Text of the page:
Last night, my friend from grad school Paul, a midwesterner who lived and worked in New York before taking his MFA and also a Yankees fan, tweeted the following: "will quietly accept that my team is reviled... and winning." I responded with "that's because Haterade is so delicious," and I think there's some truth to that, but I also think that there's more to it.
But I have to start by saying that I don't hate the Yankees--I don't feel much of anything for them, honestly. I don't carry the same passion for baseball that I do for football, and maybe even for NBA basketball. I expect a large part of that is disillusionment. Corporate baseball, which has been the model for most of my adult life, seems bent on two goals--soaking cities for all the revenue they can get, and...okay, one goal. Football has this goal as well, but their league model is a bit more socialistic on the revenue-sharing and player salary sides, so there's not as much disparity in free agent signings between small and large market teams.
If you're a baseball fan, you probably recognize where this is going, at least in part. Yankees hate is based, for many, on the notion that the Yankees, by virtue of their position as the primary team in the nation's largest city and television market, can always buy the best players and so will always factor in the championship discussion, even in the years when they don't win it. And that hate, especially if you're a small market team or if your local ownership group refuses to spend even the money it makes from revenue sharing on quality players (like the Florida Marlins, for example), has a legitimate basis, because here's your local team, sucking up valuable tax dollars (and they never generate as much as they take in--sorry) who, if they're going to win it all, has to put together a magical season to do it, while the Yankees can simply flash a bankroll and get stars to show up.
The funny part, of course, is that this is the first time since 2000 that the Yankees have won it all using that method. Other teams have done it as well--the Red Sox are no slouch in the spending department--but it's the Yankees who are reviled for it.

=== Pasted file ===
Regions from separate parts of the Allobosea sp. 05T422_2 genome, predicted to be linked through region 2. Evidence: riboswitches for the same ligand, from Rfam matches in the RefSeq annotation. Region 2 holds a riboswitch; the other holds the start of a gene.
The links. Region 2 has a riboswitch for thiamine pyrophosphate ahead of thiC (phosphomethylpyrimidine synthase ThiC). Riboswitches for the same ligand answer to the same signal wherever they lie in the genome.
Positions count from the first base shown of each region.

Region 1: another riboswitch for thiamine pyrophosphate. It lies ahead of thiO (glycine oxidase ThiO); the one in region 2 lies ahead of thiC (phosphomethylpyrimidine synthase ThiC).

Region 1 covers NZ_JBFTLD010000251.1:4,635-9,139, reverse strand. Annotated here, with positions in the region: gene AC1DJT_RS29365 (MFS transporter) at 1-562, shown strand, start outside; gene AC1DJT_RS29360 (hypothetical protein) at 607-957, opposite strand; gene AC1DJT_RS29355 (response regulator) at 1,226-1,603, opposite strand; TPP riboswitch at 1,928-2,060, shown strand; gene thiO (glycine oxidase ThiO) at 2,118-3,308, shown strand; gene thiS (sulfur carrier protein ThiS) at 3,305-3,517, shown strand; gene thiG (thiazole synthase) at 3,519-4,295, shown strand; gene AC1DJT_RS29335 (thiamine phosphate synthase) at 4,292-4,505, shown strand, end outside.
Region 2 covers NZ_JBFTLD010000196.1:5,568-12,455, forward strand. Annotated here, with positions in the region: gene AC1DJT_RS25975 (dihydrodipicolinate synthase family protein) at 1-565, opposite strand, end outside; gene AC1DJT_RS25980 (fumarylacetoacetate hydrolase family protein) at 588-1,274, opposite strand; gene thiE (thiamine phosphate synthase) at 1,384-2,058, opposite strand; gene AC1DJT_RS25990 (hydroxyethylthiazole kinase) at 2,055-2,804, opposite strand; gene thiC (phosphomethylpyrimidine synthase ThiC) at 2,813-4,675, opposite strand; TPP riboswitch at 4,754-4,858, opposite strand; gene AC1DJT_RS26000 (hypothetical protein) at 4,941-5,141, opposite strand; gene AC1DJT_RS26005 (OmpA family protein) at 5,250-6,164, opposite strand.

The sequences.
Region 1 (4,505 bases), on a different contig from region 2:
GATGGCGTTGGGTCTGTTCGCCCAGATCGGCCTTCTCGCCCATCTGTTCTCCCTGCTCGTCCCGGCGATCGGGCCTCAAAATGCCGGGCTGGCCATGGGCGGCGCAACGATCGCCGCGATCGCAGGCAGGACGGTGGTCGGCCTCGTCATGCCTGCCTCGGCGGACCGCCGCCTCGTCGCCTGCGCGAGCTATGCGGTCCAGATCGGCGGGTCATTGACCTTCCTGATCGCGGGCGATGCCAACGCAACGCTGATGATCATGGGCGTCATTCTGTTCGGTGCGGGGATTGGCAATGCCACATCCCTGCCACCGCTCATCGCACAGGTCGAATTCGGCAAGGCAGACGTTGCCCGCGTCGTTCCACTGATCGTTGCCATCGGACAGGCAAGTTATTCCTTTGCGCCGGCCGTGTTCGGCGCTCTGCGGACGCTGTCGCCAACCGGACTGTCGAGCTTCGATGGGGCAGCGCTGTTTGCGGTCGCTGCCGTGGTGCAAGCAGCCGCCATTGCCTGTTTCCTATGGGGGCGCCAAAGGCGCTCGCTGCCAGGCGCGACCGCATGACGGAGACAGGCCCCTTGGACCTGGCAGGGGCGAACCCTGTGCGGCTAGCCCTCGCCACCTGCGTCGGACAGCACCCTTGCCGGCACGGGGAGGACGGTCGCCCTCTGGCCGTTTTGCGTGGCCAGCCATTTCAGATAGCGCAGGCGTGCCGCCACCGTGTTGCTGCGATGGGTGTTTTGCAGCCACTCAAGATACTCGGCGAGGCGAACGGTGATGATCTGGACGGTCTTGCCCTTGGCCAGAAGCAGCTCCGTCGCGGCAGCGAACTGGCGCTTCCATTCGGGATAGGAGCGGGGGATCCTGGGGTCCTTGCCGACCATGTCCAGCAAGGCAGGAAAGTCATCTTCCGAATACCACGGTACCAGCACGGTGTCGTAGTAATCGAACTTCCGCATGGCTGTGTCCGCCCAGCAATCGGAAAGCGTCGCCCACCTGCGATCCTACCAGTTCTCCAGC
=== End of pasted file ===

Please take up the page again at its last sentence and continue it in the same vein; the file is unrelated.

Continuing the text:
It's the fact that the Yankees are always in the discussion that engenders the hate--there's no similar hate for the Giants, Jets, Knicks, Islanders, Rangers or Mets, in large part because they all scuffle, some for longer periods than others--but the Yankees never do. There's this feeling that the Yankees never have to pay the full price for making a bad decision because they can always buy someone else's good eye for talent.
If only they'd go through a down period for a couple of years, we think--and by down year, we don't mean barely missing the playoffs. We mean losing 95 games. We mean being down by 15 at the All-Star break. We mean having one selection to the All-Star team, and that person getting the nod because there has to be a Yankees player on the team. If only--and this is the important part, I think--there could be a period where the discussion wasn't about them.
Because sports fans love a redemption story. We're suckers for the melodrama that sports can provide that fiction can't. There's no magic in a Yankees championship run because they're expected to be there every year.
But there's one other factor at play here--the sports media. And that was really driven home to me in 2000, which is where Paul comes back into this story. We were grad students, office-mates, first-year MFAs in northwest Arkansas, both adjusting to a new place. In my case, I was living in the largest city I'd been in since I was an infant--and that's saying something since Fayetteville was 60,000 people at the time--while Paul had moved in from New York (I believe)--a bit of culture shock for both of us, though undoubtedly more for him. As the baseball season drew to a close, Paul got more and more excited about the prospect of a subway series, and when I watched Baseball Tonight or SportsCenter, the talk was very much the same--Mets-Yankees all the time, and oh how amazing a Subway Series would be, et cetera.
I remember the day Paul told me how excited he was about the Series that year, and I think I shocked him with my reply. I said that baseball season was over, that New York had won. Admittedly, I was giving him a bit of the needle, because I knew he was a huge Yankees fan, but I really did believe that, because I didn't care about the differences between Yankees and Mets fans. It didn't matter to me.
And here's the really awesome thing about it--it didn't matter to the rest of the country either. Sportscasters were dumbfounded by the fact that tv ratings everywhere outside of New York were some of the lowest ever. It didn't matter to us--New York had won. For news media, New York is the goal--it's where you get to the top of your profession--so from that perspective, it makes perfect sense to be excited about a Subway Series. For the rest of us, meh.
The funny thing is that eventually, the Yankees will scuffle again. They have three certain future Hall-of-Famers on their roster right now in Rivera, Jeter and Alex Rodriguez, but those players are aging and will fall off, and there's no guarantee that they will be replaced with equal talent. My advice? Rebuild for a couple of years. Let the sheen wear off some. Stay down long enough for the rest of the country to see your return as a comeback story. We're sports fans. We're suckers for that stuff.